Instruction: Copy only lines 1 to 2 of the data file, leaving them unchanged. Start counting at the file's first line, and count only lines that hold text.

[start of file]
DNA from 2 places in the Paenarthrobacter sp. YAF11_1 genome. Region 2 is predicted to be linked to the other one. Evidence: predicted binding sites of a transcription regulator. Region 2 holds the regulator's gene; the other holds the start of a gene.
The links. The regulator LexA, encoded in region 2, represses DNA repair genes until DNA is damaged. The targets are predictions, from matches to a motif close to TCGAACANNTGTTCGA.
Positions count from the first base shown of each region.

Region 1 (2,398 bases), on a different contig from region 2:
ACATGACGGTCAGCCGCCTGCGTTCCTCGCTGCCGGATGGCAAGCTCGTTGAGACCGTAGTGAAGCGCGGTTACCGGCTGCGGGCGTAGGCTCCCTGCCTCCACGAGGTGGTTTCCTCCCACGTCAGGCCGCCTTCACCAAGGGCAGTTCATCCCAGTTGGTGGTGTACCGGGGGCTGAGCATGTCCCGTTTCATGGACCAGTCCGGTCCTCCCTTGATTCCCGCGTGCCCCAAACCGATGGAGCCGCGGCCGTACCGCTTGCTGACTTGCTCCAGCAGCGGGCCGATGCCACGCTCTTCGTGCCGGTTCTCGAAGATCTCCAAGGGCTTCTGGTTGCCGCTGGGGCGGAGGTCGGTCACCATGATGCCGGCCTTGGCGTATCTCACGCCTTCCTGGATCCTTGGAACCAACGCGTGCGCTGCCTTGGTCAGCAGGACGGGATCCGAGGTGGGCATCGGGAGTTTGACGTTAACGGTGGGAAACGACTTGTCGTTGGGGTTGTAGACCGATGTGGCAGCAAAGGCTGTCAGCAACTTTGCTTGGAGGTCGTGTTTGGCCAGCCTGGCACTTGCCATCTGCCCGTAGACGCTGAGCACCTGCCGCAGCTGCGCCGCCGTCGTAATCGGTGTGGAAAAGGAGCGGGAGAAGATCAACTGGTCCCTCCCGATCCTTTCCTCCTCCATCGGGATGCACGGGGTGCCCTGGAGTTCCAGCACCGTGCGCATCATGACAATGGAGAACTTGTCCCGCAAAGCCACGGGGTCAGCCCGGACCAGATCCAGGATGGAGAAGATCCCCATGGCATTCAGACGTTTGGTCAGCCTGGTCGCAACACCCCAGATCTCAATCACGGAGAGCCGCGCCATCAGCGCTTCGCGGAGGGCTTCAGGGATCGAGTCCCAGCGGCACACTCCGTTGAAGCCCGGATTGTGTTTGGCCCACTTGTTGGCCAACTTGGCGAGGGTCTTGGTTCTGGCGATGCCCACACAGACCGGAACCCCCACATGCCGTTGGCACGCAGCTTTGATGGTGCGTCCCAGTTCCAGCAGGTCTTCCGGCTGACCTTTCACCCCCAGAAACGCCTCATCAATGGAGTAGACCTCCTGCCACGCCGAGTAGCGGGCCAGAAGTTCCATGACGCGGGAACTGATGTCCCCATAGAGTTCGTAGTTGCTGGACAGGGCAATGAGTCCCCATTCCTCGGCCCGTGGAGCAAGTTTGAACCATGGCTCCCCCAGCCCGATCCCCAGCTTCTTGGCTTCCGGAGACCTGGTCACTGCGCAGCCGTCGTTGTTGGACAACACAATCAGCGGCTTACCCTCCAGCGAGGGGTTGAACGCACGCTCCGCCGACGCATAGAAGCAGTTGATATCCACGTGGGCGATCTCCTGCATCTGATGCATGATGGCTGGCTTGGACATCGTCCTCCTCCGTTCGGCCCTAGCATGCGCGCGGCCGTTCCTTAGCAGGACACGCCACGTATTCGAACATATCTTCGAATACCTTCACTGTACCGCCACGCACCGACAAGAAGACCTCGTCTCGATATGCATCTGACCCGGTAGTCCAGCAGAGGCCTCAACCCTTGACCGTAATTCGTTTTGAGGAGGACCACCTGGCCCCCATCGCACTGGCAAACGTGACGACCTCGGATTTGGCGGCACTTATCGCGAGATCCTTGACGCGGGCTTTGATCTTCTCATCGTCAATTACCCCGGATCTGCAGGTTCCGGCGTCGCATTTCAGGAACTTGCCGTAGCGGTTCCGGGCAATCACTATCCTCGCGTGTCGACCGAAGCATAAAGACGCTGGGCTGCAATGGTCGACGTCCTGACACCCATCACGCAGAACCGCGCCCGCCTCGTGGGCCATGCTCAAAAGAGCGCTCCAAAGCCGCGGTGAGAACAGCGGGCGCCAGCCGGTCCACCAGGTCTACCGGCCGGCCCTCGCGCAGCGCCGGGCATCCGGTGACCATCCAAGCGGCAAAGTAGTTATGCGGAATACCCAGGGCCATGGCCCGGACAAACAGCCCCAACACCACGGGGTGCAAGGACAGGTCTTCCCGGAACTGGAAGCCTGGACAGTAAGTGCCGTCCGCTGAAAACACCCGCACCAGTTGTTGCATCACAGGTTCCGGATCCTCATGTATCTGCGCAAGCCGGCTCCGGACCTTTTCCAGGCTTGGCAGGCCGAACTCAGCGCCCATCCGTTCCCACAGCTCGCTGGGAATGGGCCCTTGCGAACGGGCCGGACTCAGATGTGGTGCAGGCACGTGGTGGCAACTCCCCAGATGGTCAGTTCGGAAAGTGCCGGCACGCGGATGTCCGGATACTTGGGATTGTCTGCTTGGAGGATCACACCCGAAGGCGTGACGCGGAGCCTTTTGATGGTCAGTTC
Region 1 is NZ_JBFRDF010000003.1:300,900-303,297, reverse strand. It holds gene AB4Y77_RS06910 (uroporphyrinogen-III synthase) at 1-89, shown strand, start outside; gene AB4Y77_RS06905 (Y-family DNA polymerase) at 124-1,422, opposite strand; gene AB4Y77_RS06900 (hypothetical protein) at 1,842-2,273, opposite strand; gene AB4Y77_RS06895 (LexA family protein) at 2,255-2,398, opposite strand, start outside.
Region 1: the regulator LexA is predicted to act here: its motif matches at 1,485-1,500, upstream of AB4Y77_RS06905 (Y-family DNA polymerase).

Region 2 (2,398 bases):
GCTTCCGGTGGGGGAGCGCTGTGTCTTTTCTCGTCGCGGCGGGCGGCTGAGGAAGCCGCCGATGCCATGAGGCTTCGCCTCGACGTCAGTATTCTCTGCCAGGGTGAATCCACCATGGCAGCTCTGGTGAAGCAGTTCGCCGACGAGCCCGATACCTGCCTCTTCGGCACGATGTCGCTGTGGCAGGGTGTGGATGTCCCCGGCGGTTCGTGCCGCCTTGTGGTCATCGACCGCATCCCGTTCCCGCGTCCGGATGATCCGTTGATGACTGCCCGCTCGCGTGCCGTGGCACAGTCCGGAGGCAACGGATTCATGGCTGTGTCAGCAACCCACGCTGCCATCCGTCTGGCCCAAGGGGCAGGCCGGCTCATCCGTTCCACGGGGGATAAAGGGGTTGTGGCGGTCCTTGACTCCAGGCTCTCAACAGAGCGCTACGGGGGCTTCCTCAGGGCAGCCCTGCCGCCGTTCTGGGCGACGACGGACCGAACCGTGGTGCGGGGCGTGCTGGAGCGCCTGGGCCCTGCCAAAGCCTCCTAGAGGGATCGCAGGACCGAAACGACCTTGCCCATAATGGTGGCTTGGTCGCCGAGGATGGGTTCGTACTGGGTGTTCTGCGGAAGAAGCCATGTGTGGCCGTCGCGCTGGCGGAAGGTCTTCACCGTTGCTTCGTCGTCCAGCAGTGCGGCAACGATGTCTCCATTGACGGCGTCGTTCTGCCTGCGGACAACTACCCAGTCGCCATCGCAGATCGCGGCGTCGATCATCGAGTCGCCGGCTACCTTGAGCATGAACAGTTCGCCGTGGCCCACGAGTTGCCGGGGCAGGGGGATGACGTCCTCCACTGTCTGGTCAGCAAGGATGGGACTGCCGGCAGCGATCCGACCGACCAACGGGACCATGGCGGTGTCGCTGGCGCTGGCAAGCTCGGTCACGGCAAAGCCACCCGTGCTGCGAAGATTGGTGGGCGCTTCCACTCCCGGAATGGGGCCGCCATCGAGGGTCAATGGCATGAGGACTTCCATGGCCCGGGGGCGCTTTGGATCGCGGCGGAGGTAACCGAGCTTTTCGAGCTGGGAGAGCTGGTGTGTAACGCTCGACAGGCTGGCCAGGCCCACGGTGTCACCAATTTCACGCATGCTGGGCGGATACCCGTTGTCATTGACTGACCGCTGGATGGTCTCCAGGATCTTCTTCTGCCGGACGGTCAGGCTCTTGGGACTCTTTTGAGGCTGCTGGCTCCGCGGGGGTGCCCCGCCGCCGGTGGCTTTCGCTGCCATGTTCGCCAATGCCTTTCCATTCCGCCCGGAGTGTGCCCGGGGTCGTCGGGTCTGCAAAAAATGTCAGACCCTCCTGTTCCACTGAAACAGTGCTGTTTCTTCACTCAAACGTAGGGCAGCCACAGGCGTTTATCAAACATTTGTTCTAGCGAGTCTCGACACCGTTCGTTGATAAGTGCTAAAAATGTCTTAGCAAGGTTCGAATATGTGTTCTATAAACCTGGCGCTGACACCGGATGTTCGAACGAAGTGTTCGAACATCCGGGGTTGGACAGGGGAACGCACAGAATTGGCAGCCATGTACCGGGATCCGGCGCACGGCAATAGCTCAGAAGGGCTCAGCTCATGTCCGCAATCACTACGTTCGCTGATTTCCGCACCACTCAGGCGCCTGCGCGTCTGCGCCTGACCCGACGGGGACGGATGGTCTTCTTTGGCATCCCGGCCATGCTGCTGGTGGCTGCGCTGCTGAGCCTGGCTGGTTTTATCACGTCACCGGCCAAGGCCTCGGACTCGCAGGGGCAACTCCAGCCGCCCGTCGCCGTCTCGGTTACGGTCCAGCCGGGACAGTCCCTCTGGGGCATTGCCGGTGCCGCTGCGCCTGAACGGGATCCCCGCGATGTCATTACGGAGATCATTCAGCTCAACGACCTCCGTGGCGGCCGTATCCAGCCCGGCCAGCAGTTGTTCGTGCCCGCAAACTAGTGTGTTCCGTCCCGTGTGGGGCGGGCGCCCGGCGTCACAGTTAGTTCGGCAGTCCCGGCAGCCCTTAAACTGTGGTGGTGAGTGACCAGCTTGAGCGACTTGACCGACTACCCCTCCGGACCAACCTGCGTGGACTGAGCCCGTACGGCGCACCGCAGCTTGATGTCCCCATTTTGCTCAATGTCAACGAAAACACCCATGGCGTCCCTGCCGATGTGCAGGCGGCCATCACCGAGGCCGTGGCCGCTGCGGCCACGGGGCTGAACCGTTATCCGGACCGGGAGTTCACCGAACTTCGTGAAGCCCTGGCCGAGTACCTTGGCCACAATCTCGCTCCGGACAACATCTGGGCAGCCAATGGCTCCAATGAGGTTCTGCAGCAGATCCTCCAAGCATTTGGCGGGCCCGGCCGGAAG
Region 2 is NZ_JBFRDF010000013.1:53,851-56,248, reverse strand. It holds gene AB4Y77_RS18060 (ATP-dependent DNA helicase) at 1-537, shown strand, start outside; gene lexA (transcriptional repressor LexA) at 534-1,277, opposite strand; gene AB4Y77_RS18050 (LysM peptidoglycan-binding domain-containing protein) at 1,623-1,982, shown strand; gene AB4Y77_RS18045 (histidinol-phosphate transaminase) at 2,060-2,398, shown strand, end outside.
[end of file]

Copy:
DNA from 2 places in the Paenarthrobacter sp. YAF11_1 genome. Region 2 is predicted to be linked to the other one. Evidence: predicted binding sites of a transcription regulator. Region 2 holds the regulator's gene; the other holds the start of a gene.
The links. The regulator LexA, encoded in region 2, represses DNA repair genes until DNA is damaged. The targets are predictions, from matches to a motif close to TCGAACANNTGTTCGA.